How is it possible to take such pride in a strand of hair?

White, moving follicles I observed from your ultrasound.

Hair that I washed while holding your body effortlessly in one arm.

Counting the strands you lost during your first nights sleep.

Covering, protecting.

Longer it grows; you are beginning to take steps on your own.

Growing thicker from the nutrition you continue to receive from my body.

Independently combing your hair by running a tooth brush behind your ear.

Your hair. Different than mine.

I cherish the smell of you through your hair.

Zumbini

Zumbini

Before I had a child, I knew I’d be the monitored screen time, oil using, breastfeeding, crunchy-kind of mama. When Millie was born, the television wasn’t turned on for weeks because I read in a parenting magazine that baby’s can sense when you’re multi-tasking, like folding laundry and watching Grey’s Anatomy. Multitasking can make a baby anxious so the tv remained off. My mom finally said, “You have to be able to put her down for a moment and the tv will help.” She found a channel called, Baby First and Millie was entranced!

The vibrant colors, the songs, the high-pitched voices, the close ups of baby faces; Millie loves it. There is a a flower in the corner of the screen and the petals change color based on the learning elements in that particular show. The best aspect of the channel, in my opinion, is Zumbini. I love to dance and Zumba is my favorite way to work out. Zumbini is a baby’s Zumba. It incorporates dancing, singing, instrument playing, ball rolling, etc. Millie loves to dance and sing to the short Zumbini episodes in our living room. She smiles and rocks her body – she is completely engaged! At the end of the show it instructs the viewer to, “Go online and register for a Zumbini class near you!” So, I did.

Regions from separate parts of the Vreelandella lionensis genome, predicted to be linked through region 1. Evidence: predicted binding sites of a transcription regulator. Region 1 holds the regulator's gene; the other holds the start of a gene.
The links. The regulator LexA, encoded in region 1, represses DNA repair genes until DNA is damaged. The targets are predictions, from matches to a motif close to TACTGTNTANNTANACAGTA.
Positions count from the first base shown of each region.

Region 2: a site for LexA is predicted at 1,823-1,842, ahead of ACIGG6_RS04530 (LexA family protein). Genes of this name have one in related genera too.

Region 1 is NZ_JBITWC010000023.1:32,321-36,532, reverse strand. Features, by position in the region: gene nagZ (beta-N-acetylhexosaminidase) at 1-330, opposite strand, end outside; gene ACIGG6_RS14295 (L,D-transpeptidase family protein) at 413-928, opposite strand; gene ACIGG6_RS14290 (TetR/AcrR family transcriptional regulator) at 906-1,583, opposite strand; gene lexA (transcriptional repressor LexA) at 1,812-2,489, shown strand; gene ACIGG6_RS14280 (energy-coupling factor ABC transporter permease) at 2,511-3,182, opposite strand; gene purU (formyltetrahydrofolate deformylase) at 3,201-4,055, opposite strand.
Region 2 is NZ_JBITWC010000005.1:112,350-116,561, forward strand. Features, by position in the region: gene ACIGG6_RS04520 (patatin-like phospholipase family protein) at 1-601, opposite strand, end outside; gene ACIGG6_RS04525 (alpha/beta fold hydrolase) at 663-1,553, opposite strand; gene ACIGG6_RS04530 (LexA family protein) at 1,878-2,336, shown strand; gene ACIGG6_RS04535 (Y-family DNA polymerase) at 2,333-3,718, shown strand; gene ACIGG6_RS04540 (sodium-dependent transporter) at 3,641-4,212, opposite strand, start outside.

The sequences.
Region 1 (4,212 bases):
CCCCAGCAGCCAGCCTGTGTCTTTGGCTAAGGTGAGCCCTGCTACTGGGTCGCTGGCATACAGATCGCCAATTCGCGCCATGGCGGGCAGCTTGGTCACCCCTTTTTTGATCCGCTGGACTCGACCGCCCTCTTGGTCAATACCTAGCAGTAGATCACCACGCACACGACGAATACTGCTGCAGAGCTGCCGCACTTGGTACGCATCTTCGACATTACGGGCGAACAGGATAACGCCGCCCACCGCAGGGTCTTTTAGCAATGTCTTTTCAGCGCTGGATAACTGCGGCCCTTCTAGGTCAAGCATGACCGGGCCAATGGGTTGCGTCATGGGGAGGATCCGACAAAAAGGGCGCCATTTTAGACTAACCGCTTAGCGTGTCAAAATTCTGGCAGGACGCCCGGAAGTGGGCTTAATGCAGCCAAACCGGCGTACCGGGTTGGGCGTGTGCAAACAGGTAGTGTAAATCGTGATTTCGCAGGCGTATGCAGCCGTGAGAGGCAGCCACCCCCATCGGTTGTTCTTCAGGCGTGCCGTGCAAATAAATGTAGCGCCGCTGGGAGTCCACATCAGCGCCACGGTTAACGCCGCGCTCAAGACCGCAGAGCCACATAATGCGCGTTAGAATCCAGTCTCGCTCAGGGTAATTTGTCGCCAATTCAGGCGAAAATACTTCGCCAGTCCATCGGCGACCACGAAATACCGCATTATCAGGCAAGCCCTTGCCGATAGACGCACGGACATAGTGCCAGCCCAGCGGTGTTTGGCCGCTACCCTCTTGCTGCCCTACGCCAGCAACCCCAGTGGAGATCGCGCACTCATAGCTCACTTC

The class was being offered near my undergraduate campus so I felt comfortable with the location. The instructor was quick to answer all of my questions and she was just as helpful and kind when we met in class. I am a music teacher and a “retired”, collegiate Zumba instructor so one could assume that I would be judgmental towards another’s class however, I’m new at this parenting thing and I have nothing to gain from judging and everything to gain from creating experiences with Millie.